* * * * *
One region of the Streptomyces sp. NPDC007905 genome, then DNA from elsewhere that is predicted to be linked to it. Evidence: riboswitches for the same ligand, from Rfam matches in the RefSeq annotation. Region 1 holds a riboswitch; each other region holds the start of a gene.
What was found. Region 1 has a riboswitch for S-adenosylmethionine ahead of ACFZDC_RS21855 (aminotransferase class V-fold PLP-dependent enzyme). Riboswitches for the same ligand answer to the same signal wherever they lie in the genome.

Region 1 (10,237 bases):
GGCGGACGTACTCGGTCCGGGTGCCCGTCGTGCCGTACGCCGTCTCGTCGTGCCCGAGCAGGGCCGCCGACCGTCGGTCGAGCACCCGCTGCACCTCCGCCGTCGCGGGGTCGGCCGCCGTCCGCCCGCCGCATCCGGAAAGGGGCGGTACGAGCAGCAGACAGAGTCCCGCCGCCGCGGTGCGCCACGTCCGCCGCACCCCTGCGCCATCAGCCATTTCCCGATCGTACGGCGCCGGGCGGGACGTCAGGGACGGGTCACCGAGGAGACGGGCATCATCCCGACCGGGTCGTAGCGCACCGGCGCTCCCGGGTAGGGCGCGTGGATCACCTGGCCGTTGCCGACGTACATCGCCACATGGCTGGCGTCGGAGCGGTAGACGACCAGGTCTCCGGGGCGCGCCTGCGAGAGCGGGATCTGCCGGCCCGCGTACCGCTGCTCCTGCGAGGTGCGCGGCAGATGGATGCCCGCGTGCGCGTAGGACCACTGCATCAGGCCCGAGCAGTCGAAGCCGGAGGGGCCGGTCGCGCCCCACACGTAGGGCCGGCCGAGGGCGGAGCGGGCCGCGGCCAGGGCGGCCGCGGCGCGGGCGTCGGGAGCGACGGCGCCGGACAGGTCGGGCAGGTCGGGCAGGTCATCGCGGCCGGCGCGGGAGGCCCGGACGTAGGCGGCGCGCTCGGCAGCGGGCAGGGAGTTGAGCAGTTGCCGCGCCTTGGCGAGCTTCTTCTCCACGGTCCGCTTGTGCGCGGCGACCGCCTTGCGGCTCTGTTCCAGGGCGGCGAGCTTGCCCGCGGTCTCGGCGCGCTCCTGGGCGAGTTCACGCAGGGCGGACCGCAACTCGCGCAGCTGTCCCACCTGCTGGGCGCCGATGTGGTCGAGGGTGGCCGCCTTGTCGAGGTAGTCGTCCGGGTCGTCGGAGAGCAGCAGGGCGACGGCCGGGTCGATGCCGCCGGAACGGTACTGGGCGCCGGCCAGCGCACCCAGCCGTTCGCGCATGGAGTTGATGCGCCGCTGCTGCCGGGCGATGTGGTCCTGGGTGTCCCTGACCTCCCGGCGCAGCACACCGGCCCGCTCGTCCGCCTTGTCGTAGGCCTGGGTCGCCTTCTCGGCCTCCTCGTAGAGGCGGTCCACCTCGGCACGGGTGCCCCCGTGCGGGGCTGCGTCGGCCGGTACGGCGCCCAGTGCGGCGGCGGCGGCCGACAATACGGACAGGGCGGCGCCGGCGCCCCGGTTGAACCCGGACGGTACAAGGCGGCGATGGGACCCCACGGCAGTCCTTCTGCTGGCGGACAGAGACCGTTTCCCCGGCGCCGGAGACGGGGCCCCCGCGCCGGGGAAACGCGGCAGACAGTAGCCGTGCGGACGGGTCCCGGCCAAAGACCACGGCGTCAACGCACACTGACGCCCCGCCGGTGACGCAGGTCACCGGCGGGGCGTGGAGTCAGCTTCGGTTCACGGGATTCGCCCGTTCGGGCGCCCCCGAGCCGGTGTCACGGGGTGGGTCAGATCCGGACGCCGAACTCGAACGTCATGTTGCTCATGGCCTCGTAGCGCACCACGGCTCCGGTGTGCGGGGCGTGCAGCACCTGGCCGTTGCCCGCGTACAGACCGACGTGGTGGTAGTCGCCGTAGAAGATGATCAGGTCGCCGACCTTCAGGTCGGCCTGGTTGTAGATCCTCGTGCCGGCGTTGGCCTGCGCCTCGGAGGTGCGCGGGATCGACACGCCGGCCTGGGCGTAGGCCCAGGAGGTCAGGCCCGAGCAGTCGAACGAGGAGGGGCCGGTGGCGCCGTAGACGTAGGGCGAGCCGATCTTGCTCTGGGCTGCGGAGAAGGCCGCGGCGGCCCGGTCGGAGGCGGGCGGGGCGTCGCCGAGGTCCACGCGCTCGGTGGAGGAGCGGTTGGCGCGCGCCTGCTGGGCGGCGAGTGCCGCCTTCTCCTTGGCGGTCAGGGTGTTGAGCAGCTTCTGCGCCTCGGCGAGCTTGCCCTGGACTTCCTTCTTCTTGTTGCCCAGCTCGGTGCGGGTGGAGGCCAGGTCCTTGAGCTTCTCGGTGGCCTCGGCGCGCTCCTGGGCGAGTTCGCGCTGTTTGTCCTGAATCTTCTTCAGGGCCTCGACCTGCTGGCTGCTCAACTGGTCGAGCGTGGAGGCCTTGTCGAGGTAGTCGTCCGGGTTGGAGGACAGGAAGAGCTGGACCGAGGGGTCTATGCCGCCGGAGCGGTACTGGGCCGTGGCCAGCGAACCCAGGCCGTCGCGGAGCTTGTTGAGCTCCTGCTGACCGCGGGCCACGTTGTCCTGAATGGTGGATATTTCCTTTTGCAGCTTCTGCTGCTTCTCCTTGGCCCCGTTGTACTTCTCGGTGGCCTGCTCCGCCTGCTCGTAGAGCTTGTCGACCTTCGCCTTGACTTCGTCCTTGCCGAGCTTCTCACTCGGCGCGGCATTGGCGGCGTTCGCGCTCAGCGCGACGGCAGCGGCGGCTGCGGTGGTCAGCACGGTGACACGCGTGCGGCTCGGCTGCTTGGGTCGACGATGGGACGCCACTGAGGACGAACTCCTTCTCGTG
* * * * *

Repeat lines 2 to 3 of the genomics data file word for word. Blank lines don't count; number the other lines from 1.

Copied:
What was found. Region 1 has a riboswitch for S-adenosylmethionine ahead of ACFZDC_RS21855 (aminotransferase class V-fold PLP-dependent enzyme). Riboswitches for the same ligand answer to the same signal wherever they lie in the genome.

Region 1 (10,237 bases):